Bill Cosby Rape Trial Starts June, Will Prosecutors Use His Jokes Against Him?

Nikki Valenzuela

On Monday, Bill Cosby will return to court in an effort to fight the upcoming sexual assault trial. Apparently, the jokes that the actor made regarding date rape drugs may affect his case and his lawyers are trying to have it excluded from the trial.

Bill Cosby is currently facing charges of aggravated incident assault as per Mainline Media News. The case aims to investigate the events that transpired with former Temple university athletic department employee, Andrea Constand. Mr. Cosby allegedly drugged her with blue pills and wine at his home back in January 2004.

Apparently, Cosby admitted to having seven prescriptions for Quaaludes in the 1970s. However, he did not use these drugs and intended to give it to women who he wanted to have sex with. It is worth mentioning that these drugs were banned in 1983, and Mr. Cosby claims that he no longer has them in his position when he met Ms. Constand decades later.

Ms. Constand sued the actor for defamation and sexual battery in 2005 while Mr. Cosby settled the lawsuit with an unknown amount of money as per CBS News. When the case was filed in 2015, the actor pleaded not guilty. In the event that the Mr. Cosby is convicted of charges at the trial, he will face a maximum sentence of 15 to 30 years in prison.

Prosecutors were able to find a reference to an aphrodisiac called "Spanish Fly" that Mr. Cosby made in his 1991 book Childhood. In his book, Mr. Cosby wrote that he and his friends needed the said aphrodisiac because girls were "never in the mood" for them.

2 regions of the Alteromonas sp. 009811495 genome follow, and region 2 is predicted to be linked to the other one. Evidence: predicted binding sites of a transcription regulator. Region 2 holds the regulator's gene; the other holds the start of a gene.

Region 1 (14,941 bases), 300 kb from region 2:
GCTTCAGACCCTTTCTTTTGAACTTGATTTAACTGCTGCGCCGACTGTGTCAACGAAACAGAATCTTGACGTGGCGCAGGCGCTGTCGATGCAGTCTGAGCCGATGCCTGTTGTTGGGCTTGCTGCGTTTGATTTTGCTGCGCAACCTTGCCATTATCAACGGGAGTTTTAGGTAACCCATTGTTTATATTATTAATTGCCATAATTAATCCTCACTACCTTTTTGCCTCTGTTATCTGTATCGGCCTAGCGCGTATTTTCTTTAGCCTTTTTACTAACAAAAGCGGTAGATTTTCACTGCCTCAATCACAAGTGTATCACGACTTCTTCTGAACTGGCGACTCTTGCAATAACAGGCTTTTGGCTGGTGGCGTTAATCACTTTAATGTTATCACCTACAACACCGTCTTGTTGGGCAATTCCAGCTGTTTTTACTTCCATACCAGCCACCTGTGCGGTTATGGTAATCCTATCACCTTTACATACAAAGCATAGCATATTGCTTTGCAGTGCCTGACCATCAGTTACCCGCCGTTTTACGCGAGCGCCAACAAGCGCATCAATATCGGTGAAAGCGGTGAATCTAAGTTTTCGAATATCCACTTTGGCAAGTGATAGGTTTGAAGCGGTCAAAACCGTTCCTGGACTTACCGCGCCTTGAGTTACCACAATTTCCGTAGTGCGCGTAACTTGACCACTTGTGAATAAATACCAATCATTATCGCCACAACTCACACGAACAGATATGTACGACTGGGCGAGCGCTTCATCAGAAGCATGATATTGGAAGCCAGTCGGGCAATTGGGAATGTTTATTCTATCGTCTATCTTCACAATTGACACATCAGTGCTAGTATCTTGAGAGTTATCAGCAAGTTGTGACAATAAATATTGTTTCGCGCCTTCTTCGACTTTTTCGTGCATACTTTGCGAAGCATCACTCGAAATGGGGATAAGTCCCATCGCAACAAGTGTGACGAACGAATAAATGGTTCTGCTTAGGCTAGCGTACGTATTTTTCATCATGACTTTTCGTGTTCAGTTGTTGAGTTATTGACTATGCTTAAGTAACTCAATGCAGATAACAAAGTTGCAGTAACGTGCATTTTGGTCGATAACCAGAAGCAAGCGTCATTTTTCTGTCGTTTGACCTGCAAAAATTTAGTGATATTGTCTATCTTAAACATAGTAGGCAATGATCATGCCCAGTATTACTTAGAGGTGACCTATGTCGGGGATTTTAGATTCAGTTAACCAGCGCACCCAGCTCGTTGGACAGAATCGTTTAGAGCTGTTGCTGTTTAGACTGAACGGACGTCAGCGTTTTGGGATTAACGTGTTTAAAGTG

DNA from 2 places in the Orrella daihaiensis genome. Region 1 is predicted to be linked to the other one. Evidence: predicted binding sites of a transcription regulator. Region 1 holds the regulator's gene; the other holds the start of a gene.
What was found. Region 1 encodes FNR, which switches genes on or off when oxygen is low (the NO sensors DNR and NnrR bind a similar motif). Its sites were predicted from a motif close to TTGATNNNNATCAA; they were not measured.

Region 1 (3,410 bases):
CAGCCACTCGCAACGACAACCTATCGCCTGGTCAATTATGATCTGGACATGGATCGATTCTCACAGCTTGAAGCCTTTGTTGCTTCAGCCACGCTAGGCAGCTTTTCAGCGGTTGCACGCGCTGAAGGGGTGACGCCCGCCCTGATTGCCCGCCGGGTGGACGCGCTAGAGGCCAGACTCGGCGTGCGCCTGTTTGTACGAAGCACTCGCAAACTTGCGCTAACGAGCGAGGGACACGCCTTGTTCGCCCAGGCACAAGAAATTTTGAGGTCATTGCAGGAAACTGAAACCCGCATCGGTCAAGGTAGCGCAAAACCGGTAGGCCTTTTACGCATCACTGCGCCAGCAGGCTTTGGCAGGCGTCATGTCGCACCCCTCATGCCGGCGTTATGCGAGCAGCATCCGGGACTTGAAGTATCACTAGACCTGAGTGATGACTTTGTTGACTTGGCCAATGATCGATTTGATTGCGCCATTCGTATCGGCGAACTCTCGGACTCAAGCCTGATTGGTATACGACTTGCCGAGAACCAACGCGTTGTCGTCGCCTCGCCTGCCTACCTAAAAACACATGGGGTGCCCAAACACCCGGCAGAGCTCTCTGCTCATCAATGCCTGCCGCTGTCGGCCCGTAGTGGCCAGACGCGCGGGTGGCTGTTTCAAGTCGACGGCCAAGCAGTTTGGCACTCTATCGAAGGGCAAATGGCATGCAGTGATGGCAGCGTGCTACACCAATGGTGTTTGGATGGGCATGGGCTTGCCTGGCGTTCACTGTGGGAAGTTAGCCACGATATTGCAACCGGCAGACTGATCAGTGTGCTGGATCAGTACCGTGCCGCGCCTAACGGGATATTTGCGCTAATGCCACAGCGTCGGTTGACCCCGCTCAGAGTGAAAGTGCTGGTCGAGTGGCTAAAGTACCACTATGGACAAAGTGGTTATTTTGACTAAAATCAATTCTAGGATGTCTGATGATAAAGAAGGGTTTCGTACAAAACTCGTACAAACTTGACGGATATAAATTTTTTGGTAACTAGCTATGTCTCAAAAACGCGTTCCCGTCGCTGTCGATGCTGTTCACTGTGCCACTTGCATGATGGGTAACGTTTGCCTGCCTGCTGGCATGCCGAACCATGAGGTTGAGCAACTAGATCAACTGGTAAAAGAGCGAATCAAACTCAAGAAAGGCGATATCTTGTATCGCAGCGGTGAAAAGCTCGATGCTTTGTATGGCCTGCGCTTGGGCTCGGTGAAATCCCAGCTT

To make matters worse, the actor's statements during a talk show with host Larry King was also cited by lawyers as reported by 9 News. Apparently, Mr. Cosby stated during The Larry king Show that "Spanish Fly was the thing that all boys, from age 11 till death, were searching for." He later added that all the girl had to do is drink it and "hello America."

"They are jokes – fabrications and fictionalized tales recounted to entertain Mr. Cosby's audiences." The lawyers wrote in papers filed in Montgomery County Court on Friday. "These jokes are not about Mr. Cosby, not about the assault, and not about rendering anyone unconscious."

Mr. Cosby's lawyers argue that these references to the date rape drug are not relevant to the allegations against the actor. Moreover, they also implied that the prosecutors are aiming to damage Mr. Cosby's reputation by using these previously made jokes in the case.

"Using this material as proof of Mr. Cosby's character, motive, or intent would bring information before the jury that has nothing to do with Ms. Constand's allegations and it would seriously prejudice Mr. Cosby."